Nineteenth-century Tibet was an unknown entity, a complete geographical mystery to the West.
Where did its capital city Lhasa lie?
Which rivers, lakes and mountains stretched across this land?
Where were its fabled monasteries and legendary goldfields?
And did the magical flying lamas actually exist?
It was next to impossible for a white man to enter this rigorously guarded territory. And so was chosen an intrepid Indian explorer from the mountains of Kumaon-Nain Singh Rawat. Trekking across this country, he risked life and limb and donned innumerable clever disguises as he surveyed the vast expanses and identified countless villages, cities and people. From putting Lhasa accurately on the world map to earning the title of Pundit, his eventful and often arduous travels led to his name being permanently engraved in the annals of Indian exploration.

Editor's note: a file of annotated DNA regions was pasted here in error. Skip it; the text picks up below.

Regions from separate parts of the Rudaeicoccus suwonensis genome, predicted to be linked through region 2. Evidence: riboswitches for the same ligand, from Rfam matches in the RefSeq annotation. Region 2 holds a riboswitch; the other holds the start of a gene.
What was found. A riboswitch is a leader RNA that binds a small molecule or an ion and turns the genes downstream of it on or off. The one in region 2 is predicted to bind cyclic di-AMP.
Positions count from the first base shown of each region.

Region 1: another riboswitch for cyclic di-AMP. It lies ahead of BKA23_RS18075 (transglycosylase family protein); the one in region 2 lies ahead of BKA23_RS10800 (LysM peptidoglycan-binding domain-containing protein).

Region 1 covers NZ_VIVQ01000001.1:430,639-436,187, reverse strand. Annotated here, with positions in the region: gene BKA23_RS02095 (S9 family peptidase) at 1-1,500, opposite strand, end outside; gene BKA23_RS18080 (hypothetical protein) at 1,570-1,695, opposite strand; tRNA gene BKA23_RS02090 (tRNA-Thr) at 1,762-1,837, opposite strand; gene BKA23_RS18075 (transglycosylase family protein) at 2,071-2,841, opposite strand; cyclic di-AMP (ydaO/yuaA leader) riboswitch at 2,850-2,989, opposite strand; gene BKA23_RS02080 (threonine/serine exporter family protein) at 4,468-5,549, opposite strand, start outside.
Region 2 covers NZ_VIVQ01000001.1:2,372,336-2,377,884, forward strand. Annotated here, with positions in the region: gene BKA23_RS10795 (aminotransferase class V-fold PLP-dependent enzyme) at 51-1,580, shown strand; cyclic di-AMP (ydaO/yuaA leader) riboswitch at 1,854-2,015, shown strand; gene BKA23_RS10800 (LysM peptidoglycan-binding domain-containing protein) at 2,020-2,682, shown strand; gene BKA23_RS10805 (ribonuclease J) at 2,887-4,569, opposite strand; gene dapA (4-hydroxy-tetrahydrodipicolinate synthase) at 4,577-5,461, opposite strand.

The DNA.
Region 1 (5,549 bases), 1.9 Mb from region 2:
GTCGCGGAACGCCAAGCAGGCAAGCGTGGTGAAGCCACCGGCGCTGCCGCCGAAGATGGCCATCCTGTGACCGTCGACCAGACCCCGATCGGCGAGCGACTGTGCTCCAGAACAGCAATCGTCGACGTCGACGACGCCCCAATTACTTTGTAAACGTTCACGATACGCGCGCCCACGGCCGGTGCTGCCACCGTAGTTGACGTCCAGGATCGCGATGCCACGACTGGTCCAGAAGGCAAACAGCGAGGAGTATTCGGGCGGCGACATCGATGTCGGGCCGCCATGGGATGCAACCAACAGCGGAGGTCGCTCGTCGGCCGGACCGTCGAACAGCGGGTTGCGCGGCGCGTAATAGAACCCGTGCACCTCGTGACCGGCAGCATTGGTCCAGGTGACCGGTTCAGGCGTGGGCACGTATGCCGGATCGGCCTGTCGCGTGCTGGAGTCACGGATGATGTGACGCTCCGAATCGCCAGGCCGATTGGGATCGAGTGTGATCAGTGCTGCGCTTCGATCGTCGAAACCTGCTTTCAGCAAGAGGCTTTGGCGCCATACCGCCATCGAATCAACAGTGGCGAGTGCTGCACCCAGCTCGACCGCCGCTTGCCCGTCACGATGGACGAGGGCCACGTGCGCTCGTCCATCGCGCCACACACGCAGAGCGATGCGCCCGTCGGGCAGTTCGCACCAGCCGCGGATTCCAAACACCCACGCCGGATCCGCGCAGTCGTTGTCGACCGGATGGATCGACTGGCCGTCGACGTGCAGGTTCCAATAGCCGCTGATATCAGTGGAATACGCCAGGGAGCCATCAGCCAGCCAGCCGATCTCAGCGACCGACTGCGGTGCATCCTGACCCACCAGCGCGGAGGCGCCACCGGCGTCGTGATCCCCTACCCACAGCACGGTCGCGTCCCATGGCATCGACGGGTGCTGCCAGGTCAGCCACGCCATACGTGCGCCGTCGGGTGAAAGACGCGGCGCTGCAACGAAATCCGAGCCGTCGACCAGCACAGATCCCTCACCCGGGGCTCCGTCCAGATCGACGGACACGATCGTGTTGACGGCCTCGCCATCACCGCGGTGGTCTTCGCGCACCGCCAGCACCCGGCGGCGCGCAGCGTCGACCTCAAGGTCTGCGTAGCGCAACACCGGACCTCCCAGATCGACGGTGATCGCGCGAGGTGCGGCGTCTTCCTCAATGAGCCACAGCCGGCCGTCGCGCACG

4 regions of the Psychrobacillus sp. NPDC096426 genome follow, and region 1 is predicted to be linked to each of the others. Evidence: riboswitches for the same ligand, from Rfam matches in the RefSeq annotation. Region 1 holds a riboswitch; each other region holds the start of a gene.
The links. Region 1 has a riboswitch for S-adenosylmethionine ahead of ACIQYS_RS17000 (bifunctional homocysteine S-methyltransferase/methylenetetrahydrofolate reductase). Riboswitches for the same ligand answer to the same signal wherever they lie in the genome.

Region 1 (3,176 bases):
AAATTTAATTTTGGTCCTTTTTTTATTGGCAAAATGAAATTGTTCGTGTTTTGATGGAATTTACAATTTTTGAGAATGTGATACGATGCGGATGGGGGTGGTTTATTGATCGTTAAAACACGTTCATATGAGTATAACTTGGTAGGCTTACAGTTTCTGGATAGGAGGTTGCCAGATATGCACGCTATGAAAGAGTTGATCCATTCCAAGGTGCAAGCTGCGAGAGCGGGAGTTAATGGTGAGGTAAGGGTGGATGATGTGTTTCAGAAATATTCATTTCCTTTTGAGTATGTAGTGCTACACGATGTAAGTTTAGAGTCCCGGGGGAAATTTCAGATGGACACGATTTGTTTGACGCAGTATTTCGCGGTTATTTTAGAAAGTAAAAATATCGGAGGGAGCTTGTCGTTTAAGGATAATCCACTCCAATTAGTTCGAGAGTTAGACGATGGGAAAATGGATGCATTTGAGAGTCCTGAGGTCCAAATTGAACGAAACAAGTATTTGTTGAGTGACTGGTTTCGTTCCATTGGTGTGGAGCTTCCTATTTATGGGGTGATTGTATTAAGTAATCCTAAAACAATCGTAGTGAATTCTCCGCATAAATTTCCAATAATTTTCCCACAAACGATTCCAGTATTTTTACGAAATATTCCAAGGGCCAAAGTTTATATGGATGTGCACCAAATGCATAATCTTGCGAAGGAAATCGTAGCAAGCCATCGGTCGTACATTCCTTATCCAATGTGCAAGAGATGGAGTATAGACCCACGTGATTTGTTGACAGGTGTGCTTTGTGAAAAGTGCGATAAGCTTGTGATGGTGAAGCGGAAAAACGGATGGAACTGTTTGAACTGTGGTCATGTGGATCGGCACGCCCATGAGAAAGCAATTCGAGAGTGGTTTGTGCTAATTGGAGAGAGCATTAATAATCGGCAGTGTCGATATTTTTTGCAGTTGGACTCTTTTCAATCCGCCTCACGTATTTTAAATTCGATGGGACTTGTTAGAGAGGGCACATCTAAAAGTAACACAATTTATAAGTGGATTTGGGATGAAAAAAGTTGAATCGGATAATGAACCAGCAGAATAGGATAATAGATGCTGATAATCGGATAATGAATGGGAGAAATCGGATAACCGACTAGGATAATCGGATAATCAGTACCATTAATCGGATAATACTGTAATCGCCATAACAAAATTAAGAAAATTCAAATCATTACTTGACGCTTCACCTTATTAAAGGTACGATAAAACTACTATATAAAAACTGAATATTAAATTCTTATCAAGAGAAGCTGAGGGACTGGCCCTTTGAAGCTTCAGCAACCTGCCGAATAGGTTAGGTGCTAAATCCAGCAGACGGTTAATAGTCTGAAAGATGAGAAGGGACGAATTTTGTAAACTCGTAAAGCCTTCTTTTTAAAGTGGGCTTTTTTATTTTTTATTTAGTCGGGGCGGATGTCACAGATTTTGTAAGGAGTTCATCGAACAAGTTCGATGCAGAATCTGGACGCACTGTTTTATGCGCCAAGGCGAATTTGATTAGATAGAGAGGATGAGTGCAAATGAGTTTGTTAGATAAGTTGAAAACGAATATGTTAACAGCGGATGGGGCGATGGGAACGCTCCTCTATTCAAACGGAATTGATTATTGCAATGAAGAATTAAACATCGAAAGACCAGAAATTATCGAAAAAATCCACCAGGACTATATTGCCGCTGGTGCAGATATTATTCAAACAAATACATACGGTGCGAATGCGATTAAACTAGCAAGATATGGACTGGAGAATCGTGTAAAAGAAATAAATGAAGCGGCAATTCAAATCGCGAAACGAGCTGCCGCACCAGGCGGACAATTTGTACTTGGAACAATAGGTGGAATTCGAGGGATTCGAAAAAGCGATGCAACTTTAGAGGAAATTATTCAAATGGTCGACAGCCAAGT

Based on his actual diaries, this gripping narrative is also a tribute to the indomitable spirit of this fascinating man, who rose from being an impoverished village schoolteacher to a legendary hero.
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